There are a number of contemporary international responses to business and conflict in fragile states. But are there alternatives to the dominant international approaches that could perhaps better address destructive conflicts related to large-scale business operations in fragile states? This Adelphi explores these alternatives, showing how even acute conflict can be manageable, and providing analysis and conclusions that will interest business leaders, policymakers and community advocates alike.

  • Introduction: Business and conflict in fragile states

    In October 2006, Ugandan president Yoweri Museveni announced the confirmation of commercial-quality oil reserves in Uganda’s Albertine Graben region, attracting the immediate attention of international companies who by 2009 had invested over US$700 million in exploration. Commercial production of recoverable reserves estimated to be well above the one billion barrel mark is anticipated to begin by 2017 or 2018. With oil operations a potentially important source of government revenues, jobs and...
  • Chapter One: Predatory companies in fragile states

    The Dutch East India Company is generally regarded as the world’s first modern multinational corporation. Having executed its initial public offering – a global first – in 1602, it grew to operate a diversified portfolio of commercial interests including agribusiness, transport, manufacturing and brewing. The company was also a brutally violent enterprise. In 1621 Jan Pieterszoon Coen, an accountant who became the company’s governor-general, used Japanese mercenaries to behead and quarter...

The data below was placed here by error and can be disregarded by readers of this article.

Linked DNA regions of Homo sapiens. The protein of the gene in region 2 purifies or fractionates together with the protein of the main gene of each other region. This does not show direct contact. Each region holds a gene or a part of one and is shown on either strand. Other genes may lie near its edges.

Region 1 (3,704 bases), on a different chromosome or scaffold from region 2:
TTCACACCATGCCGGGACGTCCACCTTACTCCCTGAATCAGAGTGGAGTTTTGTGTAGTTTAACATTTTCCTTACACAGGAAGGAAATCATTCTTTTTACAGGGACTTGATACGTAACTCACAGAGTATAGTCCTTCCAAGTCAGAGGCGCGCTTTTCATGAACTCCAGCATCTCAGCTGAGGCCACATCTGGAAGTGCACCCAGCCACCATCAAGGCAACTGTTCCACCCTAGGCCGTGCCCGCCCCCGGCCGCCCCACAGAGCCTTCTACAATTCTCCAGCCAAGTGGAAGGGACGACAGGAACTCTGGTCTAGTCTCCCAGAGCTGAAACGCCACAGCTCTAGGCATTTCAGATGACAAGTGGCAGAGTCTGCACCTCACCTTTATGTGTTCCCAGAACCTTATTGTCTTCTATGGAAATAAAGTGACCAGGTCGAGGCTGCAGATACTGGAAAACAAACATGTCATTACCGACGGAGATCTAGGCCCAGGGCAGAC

• Chapter Two: Business and peaceful development in fragile states

    The Chamber of Mines in the Union of South Africa supported the Natives Land Act of 1913, which introduced territorial segregation to the country shortly after its founding in 1910. Reserves for the black population were created that represented only about 10% of the country’s land area. The president of the Chamber was of the opinion that the Act would ensure that ‘the surplus of young men, instead of squatting...
  • Chapter Three: The changing landscape of business and conflict in fragile states

    Myanmar provides examples that can be claimed both by those telling the story of the predatory multinational company at the root of violence, and by those telling the story of the private sector as a foundation for peaceful development. Those attracted to the former discourse highlight the findings of the US federal tribunal, summarised in Chapter One, that found Union Oil Company of California (Unocal) complicit in gross human rights abuses...
  • Chapter Four: The limits of state-building

    Since 1987, the Norwegian government has provided assistance to Angola – the second-largest oil producer in Africa after Nigeria – ‘to improve the government’s capabilities to develop, direct and control petroleum activity’. Aid is now consolidated under Norway’s flagship Oil for Development programme, launched in 2005, which brings together Norway’s Ministries of Foreign Affairs, Petroleum and Energy, Finance, and the Environment with its Agency for Development Cooperation. The programme in...